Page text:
Sunday, 29 March 2015

NEWS: Venezuela's Sanctions, Absurd Prices & Currency Circus


Illustration via The Economist.

"It was the kind of diplomatic clumsiness for which the United States has a unique capacity. On March 9th Barack Obama issued an executive order declaring “a national emergency” because of the “extraordinary threat to the national security” of the United States posed by Venezuela. Really? Is Uncle Sam scared of a country with a government that is incapable of organising a reliable supply of toilet paper, an army whose best-known capabilities are coups, petrol smuggling and drug trafficking, and a president who spent most of January touring the world to beg for cash?
The explanation is that American law requires the administration to use such language if it wants to impose sanctions on individuals in another country. Congress has voted to do this in the case of Venezuela. Critics of this initiative argued that its only practical effect would be to give Nicolás Maduro, Venezuela’s embattled president, a propaganda tool. That is what it has done." Read full article in The Economist. E.T.P. 3'

"Nowhere else has the collapse of oil prices has taken a higher toll than on Venezuela, where crude provides 95 percent of the country’s export revenue. Already facing recession, Venezuela is on the brink of economic collapse.
As that revenue dried up, the country has been thrown deeper into economic turmoil under President Nicolas Maduro. The economy is expected to contract by 7 percent this year, inflation soared to 69 percent—the highest in the world—and shortages of goods have forced shoppers to line up for hours at supermarkets to buy basic foods and products. The situation descended into the surreal earlier this week when the Prime Minister of neighboring Trinidad & Tobago proposed exchanging Venezuelan oil for Trinidadian tissue paper." Read full article in TIME Magazine. E.T.P. 2'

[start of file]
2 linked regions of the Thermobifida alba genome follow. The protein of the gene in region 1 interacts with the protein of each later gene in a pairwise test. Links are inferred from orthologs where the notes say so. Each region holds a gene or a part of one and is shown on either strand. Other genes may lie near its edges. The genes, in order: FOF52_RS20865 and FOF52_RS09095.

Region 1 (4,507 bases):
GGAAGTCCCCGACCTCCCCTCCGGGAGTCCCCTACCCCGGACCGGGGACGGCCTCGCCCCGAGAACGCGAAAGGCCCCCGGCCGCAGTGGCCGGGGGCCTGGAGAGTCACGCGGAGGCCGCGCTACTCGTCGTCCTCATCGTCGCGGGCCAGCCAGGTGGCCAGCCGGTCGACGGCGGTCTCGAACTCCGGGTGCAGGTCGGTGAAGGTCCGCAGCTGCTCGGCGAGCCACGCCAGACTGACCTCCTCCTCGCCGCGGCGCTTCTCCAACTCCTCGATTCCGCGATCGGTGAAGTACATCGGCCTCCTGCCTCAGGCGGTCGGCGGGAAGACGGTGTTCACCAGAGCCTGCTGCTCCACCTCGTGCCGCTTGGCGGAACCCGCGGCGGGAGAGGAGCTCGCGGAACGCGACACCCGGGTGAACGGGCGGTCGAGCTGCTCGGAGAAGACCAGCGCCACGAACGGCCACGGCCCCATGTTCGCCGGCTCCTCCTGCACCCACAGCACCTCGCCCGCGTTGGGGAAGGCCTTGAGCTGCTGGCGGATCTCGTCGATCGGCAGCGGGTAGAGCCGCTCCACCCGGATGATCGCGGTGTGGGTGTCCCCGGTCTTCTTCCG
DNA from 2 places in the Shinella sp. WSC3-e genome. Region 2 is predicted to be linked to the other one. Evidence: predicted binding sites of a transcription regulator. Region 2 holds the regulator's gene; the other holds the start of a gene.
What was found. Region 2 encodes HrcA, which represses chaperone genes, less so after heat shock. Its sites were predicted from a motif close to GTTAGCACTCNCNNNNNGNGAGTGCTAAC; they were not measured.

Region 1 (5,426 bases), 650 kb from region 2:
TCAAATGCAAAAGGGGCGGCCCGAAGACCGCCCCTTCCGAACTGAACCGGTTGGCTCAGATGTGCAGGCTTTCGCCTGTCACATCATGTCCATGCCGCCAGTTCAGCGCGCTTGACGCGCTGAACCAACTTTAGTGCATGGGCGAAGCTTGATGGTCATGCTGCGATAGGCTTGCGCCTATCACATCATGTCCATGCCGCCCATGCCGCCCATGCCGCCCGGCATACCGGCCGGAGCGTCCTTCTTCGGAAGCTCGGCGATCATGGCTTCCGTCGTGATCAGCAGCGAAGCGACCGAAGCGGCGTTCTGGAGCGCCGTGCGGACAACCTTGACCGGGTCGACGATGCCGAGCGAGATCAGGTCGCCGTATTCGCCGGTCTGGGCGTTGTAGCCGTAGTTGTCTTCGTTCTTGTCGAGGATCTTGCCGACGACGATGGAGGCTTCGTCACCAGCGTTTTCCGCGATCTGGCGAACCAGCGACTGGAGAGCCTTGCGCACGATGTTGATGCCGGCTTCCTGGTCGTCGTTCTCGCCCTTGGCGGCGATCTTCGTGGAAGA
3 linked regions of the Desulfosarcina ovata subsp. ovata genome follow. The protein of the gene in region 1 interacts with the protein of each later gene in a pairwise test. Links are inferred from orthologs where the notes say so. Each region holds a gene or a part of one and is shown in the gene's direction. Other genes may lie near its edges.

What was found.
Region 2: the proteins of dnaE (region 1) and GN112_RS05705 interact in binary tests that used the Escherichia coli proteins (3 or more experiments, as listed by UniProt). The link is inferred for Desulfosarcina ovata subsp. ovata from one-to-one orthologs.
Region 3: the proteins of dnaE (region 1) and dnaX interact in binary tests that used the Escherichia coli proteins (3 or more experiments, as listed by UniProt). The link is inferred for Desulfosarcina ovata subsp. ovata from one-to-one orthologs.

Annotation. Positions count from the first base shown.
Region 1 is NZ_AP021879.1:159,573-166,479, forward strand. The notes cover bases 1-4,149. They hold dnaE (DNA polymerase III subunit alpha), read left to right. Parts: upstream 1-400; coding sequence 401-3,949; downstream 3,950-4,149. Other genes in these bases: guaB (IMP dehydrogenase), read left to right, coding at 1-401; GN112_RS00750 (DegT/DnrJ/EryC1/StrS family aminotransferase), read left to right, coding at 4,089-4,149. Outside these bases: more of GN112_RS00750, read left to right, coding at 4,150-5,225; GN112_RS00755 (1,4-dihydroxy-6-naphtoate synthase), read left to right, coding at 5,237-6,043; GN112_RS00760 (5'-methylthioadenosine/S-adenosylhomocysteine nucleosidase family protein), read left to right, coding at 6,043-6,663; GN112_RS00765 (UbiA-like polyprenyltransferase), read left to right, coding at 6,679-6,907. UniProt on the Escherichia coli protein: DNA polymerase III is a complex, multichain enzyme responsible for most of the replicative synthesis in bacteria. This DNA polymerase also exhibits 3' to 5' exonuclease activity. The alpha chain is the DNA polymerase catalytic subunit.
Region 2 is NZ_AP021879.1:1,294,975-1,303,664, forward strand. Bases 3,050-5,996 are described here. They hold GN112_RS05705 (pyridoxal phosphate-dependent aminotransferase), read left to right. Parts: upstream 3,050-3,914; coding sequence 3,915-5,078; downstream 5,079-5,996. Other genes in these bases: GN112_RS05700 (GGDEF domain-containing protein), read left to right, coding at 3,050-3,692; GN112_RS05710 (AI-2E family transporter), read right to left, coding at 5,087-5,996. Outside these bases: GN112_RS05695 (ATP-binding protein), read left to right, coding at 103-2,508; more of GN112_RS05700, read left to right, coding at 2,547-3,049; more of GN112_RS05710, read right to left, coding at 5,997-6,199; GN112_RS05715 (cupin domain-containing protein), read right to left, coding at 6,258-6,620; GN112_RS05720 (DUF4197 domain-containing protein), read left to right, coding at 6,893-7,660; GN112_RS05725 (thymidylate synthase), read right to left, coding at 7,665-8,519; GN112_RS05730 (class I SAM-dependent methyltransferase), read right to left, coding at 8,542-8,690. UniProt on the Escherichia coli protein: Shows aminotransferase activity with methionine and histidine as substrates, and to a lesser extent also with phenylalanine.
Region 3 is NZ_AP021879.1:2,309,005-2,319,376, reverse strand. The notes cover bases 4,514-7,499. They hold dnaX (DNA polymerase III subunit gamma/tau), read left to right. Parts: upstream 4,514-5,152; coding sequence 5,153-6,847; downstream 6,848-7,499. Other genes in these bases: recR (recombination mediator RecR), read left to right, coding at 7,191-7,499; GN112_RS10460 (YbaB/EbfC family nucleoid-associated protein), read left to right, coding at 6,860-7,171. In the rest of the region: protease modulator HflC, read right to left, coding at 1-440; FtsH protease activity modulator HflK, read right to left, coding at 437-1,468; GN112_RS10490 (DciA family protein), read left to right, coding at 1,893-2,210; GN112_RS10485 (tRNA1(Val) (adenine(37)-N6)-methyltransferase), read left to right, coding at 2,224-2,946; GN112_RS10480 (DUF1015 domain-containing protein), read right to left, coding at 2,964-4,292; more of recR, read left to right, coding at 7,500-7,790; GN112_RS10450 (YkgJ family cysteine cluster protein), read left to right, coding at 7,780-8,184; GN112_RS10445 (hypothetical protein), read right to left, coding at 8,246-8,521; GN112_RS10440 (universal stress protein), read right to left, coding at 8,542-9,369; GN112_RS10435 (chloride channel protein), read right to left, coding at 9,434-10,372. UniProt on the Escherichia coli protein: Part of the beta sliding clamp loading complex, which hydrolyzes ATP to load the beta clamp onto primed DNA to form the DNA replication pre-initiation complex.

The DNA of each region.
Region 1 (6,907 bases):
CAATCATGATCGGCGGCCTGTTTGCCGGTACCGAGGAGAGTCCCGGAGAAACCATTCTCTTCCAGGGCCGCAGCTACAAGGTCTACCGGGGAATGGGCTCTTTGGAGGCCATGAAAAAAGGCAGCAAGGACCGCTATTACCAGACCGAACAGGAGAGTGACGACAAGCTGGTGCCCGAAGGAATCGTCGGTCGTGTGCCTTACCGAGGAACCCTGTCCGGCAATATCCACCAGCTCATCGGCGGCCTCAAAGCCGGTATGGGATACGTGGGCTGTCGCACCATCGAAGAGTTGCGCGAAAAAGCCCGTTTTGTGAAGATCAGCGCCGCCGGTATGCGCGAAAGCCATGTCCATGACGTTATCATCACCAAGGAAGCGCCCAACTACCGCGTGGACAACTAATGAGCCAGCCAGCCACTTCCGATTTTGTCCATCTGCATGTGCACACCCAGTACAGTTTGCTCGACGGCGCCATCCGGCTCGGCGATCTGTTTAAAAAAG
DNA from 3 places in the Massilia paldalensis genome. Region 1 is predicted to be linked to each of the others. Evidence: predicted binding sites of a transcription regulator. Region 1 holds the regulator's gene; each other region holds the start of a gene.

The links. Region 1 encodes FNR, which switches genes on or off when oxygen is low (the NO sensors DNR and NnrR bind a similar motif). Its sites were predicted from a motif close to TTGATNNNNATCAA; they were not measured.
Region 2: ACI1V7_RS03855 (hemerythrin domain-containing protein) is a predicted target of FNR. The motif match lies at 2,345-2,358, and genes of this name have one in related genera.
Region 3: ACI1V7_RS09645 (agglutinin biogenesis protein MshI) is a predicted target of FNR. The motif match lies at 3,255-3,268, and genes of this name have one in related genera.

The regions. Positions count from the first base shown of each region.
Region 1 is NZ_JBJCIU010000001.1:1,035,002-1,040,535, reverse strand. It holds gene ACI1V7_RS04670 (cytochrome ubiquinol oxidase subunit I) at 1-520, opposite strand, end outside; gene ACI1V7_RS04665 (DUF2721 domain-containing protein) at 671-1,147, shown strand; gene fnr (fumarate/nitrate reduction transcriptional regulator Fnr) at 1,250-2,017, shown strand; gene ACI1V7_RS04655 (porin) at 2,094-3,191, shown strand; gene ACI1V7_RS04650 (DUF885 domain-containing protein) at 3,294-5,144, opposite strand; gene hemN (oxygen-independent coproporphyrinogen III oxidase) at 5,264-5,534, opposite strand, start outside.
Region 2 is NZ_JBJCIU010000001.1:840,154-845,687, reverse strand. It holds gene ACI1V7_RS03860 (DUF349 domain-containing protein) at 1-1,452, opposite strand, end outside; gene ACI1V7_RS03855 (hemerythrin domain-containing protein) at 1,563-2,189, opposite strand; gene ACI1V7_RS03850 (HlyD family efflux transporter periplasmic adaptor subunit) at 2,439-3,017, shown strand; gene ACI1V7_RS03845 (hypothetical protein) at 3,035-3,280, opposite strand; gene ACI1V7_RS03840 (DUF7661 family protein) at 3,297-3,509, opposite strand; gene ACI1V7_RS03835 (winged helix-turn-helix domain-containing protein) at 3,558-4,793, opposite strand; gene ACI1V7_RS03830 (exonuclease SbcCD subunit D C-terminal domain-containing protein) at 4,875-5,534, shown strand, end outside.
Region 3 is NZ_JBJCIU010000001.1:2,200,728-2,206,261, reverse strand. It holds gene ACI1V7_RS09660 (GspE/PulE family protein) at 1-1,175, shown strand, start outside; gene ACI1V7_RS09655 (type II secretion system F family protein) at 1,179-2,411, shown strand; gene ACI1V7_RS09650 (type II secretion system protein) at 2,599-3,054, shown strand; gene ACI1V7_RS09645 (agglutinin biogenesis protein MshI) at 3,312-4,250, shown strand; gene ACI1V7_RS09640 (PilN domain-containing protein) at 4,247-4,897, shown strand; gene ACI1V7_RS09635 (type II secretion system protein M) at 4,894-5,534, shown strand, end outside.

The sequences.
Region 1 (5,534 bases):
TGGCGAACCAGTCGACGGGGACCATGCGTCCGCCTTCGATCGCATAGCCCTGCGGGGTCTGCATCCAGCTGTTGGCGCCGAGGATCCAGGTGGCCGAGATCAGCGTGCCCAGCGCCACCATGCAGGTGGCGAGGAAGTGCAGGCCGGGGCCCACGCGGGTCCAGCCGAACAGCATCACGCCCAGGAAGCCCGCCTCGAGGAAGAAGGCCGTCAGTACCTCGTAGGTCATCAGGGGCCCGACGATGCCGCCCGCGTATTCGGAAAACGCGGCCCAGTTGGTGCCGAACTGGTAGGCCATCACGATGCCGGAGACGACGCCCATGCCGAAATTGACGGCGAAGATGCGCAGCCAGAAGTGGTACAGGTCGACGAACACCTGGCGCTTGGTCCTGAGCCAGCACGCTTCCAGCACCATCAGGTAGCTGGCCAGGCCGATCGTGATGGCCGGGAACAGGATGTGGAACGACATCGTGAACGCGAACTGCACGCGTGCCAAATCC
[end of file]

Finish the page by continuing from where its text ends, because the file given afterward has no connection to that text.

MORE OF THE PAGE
"In 2003, a beleaguered President Hugo Chávez imposed currency controls to try to hold down inflation and prevent a speculative run on the Venezuelan bolívar. Over the years that followed, these controls evolved into the byzantine tiered system by which the government’s oil dollars are sold at three different official prices — while hard-currency dollars fetch a fourth, higher price on the black market.
An importer who pledges to purchase basic necessities to bring into the country can buy a dollar for about six bolívars. But walk up to a bank teller and the same dollar costs 178 bolívars: nearly 3,000 percent more. For the 264 bolívars that it cost at the time of this writing to buy one black-market dollar, you could buy 42 dollars at the official rate." Read full article in The New York Times. E.T.P. 4'


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